Then it was back to trying to finish thesis :S sigh. 

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Went to saint andrews last week and twas really beautiful!
the first evening was quite awesome -- there were bagpipes as a welcome at the hotel entrance, then we descended into a large ballroom area for dinner -- delicious shrimp, a do-it-yourself ice-cream bar, and pork with the whole pig on the spit and the waiters carving it into chunks in front of you. There was a slight lack of anything green, but it was good food nevertheless. After dinner was the usual band+dance floor; upon which i, being my usual two-left-footed-and-wooden-blockish-self, disappeared off back to the room. argh i wish i could dance/sway to the rhythm/at least look like i enjoy the music cos i actually do but just can't move to it :S 
the next day we were lucky enough to have sunny weather highly atypical of scotland; not for nothing is it christened the birthplace of golf. i didn't get a chance to play golf over there ,but still the lolling grass dunes were breathtaking and simply wandering around the area gave one a very strong sense of peace. saw some traditional scottish dance, very lively and energetic, and attempted to blow some noise out of bagpipes. After the bagpipe session, the teacher told us that apart from one or two guys, the rest, unfortunately should just perish the thought of learning the bagpipes. :P It's an odd instrument.... i still haven't quite figured out where the sound comes from cos it seems almost delayed; after one blows for quite a bit then some random harmony comes gushing out. haha. The Scottish clan games also looked rather amusing -- with them throwing tree logs and carrying trunks around ><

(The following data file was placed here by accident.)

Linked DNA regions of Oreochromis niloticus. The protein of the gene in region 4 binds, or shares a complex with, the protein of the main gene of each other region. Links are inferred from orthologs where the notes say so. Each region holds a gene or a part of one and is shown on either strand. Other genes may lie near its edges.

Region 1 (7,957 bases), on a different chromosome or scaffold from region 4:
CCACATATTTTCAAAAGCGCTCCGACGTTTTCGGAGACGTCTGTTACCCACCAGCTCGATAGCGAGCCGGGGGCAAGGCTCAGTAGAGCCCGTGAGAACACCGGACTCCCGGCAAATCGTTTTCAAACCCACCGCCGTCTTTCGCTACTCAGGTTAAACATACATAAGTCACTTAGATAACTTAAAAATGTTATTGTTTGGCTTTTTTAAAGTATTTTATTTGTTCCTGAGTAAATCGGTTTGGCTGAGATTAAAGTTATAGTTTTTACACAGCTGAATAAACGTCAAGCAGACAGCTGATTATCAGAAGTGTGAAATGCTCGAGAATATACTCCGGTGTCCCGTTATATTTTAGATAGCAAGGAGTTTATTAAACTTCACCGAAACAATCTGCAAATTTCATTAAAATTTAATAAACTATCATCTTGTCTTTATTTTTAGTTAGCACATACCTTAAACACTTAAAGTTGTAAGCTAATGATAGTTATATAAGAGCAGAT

took a short stroll through saint andrews town itself, and thought it a highly charming place. i can actually understand why people would come all the way to saint andrews just to play golf, and pay quite a bit probably; the old golf course is often really fully booked way in advance cos everyone wants to play there. the nice thing about the golf course here is that it's very open; so one can go really near to where the pros play during a tournament and see what's happening. it's also the town where william met kate! as it's the 3rd oldest college in the nation after Oxbridge, and is where the prince studied. He first started with art history (people said it might be to figure out how to price his grandmother's assets) then switched out) There was this coffee house with a sign in the window saying "where kate met wills" supposedly they had coffee there >< but the sign was really rather... sad-looking...ah wells. conjures dreams of meeting a prince in a picturesque little town :P